Social media giant Facebook, owner of the WhatsApp messaging platform, has filed a lawsuit against NSO Group, an Israeli company that develops software for intelligence agencies. Back in May 2019, NSO Group’s Pegasus spyware was found to have spread to about 1,400 mobile devices via a remotely exploitable vulnerability in the iOS and Android versions of WhatsApp. Facebook’s suit alleges that NSO Group not only used WhatsApp to spread its Pegasus spyware, but that NSO Group also did so in a manner that deliberately targeted “attorneys, journalists, human rights activists, political dissidents, and other senior foreign government officials.”
It should be noted that although classified as spyware, Pegasus isn’t your garden-variety, consumer-targeted spyware that tracks your shopping habits to sell targeted ads. NSO Group is an Israeli cyber intelligence company that has licensed its software to various governments, nation-state entities, and law enforcement agencies. The company's software has been linked to hacking infamous drug lord El Chapo’s phone, leading the Mexican president to thank the company for its role in his capture. But on a darker note, in 2018 the New York Times linked NSO Group’s Pegasus software to the murder of journalist Jamal Khashoggi.
Facebook is seeking an injunction barring NSO Group and any affiliated parties from using WhatsApp or other Facebook services, and Facebook is also seeking monetary damages. As WhatsApp itself notes, “This is the first time that an encrypted messaging provider is taking legal action against a private entity that has carried out this type of attack against its users.”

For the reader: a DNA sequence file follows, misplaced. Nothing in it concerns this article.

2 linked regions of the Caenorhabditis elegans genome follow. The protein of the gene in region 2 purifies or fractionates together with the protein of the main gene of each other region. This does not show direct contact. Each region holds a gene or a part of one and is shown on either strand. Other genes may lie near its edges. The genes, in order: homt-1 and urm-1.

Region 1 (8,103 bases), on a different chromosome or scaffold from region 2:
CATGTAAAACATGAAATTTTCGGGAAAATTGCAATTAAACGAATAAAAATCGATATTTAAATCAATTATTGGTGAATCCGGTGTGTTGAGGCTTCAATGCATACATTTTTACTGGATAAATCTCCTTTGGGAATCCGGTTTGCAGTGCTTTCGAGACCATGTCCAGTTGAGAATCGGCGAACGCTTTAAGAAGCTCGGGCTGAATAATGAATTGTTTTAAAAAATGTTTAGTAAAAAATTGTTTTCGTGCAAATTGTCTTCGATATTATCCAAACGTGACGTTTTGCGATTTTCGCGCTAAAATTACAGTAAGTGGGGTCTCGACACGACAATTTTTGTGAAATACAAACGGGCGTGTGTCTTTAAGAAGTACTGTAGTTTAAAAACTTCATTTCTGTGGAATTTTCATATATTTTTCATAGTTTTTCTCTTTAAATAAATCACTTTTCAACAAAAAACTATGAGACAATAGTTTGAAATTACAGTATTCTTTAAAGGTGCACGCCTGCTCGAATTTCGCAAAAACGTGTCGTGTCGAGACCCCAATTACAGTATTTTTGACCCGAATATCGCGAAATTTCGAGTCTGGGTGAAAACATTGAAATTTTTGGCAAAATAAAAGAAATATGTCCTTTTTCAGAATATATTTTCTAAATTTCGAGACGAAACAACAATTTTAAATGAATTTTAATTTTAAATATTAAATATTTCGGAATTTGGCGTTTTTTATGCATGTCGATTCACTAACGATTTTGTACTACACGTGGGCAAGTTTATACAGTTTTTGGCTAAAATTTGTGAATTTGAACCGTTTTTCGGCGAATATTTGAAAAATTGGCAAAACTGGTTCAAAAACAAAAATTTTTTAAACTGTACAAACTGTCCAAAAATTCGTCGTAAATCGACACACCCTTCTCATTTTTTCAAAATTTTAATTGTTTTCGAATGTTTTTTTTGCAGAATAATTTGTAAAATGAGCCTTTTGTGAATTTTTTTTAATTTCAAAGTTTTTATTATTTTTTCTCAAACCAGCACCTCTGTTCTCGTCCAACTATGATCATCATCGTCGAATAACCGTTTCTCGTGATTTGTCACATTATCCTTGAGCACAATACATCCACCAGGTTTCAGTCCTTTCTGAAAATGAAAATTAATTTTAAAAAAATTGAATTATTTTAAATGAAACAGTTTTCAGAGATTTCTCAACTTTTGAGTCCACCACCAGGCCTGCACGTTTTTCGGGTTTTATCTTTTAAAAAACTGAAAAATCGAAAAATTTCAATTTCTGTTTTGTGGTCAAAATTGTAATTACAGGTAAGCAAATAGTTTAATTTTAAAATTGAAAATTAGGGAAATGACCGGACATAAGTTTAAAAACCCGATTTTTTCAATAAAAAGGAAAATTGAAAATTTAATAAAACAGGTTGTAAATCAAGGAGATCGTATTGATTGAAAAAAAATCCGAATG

Intego's Chief Security Analyst, Josh Long, noted that while the lawsuit implies that NSO Group was knowingly involved with the attack on WhatsApp users, for its part, NSO Group’s public statements have implied that some other party perpetrated the attack. “Given that NSO Group claims it only licenses its technologies to government entities in accordance with Israeli law, this implies that a nation-state attacker with ties to an Israel-friendly government may have been responsible for the attack,” Long said, while quickly noting that one cannot make hasty assumptions about attributing an attack: “It is also possible that a threat actor that is not necessarily friendly to Israel could have obtained access to NSO Group's Pegasus spyware by hacking either the NSO Group itself or any one of its clients.”
How can I learn more?
You can read more about Facebook’s lawsuit in this Digital Trends article.
This week on the Intego Mac Podcast episode 107, the Facebook vs. NSO Group lawsuit is among the topics we discuss, along with macOS Catalina’s “dialog fatigue” problem, and much more. Be sure to subscribe to make sure you never miss the latest episode.
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